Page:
Lessons from My First Time Using Tumblr

Tonight I’ll be giving a presentation to my English 516 class about my experiences and plans for using Tumblr in first-year writing. I’ll be doing a survey of my students on Thursday to get their final thoughts on their experiences, but the presentation is today, so here’s what I’ve thought about thus far.

Untitled drawing (3)

I call this “the Chelsea Lonsdale font.”

This semester, I had my students create tumblr accounts and post twice a week to tumblr. Whether they wrote something original or reblogged something, they had to write roughly 150-200 words in each post. I sometimes gave prompts, but for the most part, they were directed to post anything they felt was relevant to their research and writing. Here are some of the takeaways:

  • My students had a hard time keeping up with two posts a week. Most of them kept up, but a lot of them didn’t like it or feel that it was a reasonable work load. Given that this is a first year course, I could probably reduce the posting rate. This would give me more of an opportunity to actually read and respond to more of their posts.
  • I needed to provide more specific prompts more often. The open-ended nature of their tumblr requirements made it so they were less likely to remember to post, and their posts had less to do with one another. With specific prompts, they’ll all be writing about similar things, and will be more likely to reblog or comment on each other’s writing. It will also make it easier to bring the blogs into our face-to-face conversations.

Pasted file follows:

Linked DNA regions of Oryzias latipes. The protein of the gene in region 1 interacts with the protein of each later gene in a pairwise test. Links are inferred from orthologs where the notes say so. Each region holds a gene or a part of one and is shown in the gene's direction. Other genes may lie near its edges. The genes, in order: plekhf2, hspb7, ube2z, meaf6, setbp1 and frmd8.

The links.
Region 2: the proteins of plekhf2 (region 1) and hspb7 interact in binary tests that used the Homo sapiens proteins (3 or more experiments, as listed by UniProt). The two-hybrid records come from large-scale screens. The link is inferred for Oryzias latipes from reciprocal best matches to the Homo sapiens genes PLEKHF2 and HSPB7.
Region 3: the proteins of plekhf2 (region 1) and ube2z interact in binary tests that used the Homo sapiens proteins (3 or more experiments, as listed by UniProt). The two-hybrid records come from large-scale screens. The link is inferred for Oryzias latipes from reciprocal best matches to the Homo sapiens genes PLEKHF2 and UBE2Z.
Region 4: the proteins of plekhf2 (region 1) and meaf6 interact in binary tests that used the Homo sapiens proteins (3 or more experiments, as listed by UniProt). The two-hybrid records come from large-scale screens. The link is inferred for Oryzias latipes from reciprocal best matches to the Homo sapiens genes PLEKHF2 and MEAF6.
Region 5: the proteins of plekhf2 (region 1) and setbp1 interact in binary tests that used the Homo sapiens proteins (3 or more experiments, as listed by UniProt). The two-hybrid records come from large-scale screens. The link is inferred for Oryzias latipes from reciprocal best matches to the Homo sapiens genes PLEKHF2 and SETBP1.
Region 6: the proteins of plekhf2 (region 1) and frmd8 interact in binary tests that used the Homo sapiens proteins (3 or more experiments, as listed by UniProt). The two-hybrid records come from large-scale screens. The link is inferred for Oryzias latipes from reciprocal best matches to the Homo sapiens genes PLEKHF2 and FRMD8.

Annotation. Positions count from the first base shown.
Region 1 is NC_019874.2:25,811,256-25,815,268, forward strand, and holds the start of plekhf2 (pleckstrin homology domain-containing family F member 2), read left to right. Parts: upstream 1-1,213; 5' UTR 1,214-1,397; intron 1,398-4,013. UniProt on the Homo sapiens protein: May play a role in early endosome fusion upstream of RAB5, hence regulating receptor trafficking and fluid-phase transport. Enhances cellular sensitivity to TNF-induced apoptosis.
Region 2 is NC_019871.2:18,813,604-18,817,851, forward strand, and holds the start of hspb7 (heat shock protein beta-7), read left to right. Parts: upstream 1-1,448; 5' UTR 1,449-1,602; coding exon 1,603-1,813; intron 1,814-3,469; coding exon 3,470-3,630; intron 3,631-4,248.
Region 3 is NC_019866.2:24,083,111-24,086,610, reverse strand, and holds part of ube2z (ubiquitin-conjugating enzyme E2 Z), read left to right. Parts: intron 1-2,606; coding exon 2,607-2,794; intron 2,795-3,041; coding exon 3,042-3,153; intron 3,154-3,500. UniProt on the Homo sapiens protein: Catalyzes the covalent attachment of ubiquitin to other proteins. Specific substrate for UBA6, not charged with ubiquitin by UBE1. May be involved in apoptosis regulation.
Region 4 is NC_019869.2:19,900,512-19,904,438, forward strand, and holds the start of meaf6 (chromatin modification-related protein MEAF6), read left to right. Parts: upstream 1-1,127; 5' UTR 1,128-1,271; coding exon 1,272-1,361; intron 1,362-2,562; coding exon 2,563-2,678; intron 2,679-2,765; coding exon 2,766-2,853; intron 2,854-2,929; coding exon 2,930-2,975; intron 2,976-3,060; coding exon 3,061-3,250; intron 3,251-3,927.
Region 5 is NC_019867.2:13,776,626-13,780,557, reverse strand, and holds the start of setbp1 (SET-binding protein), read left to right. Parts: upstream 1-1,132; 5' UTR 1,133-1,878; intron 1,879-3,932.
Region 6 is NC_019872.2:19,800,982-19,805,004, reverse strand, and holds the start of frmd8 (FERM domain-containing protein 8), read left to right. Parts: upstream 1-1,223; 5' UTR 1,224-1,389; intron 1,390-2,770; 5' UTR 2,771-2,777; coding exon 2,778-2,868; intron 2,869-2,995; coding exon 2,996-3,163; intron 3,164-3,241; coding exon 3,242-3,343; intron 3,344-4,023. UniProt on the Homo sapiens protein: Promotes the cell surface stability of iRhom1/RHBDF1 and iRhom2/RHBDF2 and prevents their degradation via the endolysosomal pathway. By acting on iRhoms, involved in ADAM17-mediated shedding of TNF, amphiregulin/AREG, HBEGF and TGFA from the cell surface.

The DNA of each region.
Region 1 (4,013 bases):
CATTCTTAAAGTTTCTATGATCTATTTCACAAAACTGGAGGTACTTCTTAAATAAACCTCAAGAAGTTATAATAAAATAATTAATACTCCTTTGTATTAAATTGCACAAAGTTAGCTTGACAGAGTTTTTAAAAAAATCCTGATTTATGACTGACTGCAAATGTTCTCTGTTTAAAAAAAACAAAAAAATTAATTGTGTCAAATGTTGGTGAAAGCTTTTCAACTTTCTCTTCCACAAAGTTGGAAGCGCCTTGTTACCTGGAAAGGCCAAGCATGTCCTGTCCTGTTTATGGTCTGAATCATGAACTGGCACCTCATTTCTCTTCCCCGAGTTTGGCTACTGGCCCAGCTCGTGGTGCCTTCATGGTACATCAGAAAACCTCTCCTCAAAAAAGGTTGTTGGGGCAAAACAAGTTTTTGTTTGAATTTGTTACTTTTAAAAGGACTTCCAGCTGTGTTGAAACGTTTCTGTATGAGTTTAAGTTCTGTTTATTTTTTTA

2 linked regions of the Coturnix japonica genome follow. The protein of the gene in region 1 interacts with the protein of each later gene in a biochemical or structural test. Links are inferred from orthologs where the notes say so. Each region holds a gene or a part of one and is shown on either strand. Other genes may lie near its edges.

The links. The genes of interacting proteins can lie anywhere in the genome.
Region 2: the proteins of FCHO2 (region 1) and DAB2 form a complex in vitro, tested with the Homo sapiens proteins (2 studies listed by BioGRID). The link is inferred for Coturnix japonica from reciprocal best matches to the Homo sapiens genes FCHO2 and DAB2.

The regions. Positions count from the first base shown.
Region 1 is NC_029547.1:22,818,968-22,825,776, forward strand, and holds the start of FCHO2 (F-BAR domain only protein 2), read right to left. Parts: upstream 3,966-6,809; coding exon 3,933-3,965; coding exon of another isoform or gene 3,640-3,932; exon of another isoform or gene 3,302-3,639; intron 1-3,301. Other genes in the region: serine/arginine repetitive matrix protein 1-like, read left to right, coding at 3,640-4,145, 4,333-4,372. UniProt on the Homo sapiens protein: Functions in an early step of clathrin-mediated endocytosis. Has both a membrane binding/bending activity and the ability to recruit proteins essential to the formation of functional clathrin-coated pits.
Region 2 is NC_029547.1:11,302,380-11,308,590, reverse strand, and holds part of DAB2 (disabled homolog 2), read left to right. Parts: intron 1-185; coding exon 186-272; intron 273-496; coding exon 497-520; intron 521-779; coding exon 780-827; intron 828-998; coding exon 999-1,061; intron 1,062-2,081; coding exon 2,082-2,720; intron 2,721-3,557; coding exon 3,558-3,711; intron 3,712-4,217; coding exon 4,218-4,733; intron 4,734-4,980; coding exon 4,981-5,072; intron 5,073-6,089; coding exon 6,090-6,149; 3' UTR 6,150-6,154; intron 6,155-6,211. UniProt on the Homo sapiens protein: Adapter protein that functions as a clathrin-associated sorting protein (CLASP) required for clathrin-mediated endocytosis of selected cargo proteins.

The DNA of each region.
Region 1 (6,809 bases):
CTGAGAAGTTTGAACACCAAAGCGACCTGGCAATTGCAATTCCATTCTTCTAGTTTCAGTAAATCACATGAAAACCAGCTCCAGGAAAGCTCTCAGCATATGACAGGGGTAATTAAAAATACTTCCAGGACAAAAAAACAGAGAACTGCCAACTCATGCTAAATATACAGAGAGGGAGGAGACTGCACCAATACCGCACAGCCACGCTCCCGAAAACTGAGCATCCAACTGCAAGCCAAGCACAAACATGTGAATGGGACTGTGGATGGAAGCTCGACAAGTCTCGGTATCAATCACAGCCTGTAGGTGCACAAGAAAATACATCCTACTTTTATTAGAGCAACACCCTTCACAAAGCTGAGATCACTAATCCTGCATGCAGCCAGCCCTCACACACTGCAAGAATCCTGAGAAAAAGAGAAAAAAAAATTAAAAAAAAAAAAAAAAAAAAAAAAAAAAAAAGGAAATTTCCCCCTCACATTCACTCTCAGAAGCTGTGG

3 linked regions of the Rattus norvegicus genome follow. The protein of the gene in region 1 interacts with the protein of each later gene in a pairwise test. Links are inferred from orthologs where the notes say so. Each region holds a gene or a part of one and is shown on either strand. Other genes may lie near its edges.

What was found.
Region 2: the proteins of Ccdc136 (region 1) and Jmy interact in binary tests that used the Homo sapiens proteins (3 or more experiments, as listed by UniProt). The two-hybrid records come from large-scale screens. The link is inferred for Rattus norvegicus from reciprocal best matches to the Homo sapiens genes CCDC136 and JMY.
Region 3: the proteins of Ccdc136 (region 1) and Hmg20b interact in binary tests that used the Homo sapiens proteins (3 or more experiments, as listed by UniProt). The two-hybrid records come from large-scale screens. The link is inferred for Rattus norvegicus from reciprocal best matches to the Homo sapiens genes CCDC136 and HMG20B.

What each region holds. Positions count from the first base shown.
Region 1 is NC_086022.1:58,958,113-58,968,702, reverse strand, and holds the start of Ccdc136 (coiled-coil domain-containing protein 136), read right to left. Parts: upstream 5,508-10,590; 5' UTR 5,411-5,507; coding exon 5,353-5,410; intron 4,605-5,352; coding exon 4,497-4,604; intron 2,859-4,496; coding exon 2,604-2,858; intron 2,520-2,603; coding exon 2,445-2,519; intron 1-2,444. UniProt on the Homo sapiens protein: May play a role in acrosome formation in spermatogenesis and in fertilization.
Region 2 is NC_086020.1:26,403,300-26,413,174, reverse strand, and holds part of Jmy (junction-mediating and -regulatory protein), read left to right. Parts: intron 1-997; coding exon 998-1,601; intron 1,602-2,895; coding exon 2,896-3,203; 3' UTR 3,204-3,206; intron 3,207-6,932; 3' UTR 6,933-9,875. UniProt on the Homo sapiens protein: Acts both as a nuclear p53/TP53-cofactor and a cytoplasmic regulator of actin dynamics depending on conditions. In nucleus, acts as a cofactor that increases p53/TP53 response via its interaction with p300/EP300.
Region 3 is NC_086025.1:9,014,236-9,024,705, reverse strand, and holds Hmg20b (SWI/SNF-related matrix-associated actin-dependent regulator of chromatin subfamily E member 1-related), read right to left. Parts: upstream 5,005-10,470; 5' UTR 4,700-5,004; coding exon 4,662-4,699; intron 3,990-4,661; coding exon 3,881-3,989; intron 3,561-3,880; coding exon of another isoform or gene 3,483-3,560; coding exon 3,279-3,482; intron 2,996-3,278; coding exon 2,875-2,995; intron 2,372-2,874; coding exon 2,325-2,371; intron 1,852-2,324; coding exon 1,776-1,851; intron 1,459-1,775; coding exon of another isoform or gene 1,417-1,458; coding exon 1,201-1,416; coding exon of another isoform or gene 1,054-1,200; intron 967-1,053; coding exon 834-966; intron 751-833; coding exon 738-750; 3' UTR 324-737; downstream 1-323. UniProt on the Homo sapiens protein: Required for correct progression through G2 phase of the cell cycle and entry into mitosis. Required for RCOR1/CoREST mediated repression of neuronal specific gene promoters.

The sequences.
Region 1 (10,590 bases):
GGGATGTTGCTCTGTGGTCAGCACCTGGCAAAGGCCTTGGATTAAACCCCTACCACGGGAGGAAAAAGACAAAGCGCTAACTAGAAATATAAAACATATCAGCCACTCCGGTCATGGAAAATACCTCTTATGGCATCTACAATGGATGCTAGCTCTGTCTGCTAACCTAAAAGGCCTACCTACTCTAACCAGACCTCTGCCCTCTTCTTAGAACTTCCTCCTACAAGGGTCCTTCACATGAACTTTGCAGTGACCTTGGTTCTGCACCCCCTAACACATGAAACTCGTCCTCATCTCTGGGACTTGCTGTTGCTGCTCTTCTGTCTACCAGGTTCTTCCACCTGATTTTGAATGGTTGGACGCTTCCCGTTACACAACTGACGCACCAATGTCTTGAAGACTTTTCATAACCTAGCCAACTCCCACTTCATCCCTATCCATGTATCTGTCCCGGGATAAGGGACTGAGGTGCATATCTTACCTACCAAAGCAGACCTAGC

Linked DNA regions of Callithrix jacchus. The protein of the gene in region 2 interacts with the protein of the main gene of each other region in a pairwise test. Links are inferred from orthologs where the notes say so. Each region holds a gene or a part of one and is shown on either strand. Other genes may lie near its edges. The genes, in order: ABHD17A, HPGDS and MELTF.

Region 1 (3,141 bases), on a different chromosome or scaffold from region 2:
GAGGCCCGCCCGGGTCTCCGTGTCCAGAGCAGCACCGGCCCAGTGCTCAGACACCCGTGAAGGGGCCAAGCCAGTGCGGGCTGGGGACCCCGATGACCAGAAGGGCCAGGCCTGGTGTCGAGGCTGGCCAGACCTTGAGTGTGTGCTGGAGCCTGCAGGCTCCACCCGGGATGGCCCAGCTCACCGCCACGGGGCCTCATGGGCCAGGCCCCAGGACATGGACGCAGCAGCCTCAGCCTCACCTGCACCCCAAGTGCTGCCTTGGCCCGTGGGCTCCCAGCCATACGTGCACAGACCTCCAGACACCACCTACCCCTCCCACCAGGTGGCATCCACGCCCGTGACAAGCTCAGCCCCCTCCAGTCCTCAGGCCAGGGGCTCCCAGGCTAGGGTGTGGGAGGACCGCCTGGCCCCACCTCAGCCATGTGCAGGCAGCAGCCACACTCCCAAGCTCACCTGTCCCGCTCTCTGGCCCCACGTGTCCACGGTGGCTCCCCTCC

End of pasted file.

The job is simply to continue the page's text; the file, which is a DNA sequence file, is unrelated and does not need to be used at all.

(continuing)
• Comments need to be possible and required. This is where tumblr is particularly frustrating; tumblr posts don’t automatically allow comments. Using a more traditional blogging platform, like WordPress, would make it easier to comment. My students did sometimes reblog each other’s posts, but I think there would have been more conversation if they could just comment. Reblogs are a different rhetorical situation than comments, so I don’t think they can take the place of comments.
  • I need to either make the blogs a more central part of the class or get rid of them. A few of my students commented on their midterm evaluations that they felt their tumblrs were pointless. While many of them saw value in the personal work that they were able to do on tumblr, it would have been much more meaningful if I had referenced their blog posts in class more often. This follows from my second point, too. It’s hard to reference their work in front of the whole class when one person’s post is only really relevant to that one person.
  • Overall, I need a more specific plan for what sorts of work I want the students to be doing on their blogs. This semester, I expected them to do everything at all times with their blogs: find and generate ideas for their research, maintain a sort of annotated bibliography, communicate with one another, help each other with writing, etc. I think all of that can still happen, but I need to give prompts detailing the specific work I want done each week or each posting period.
  • I think the blogs should take the place of more of the work in the class. I had my students do a lot of small writing assignments over the course of the semester that could have taken place online, with more opportunity for peer feedback. This would be beneficial both for me and for the students.
  • Blogging, just like any other pedagogical tool, can’t be an afterthought. It has to be an integral part of the overall framework for the class.

Here are some of the resources that have helped me thus far in thinking about where I want to take classroom blogging next year:

 

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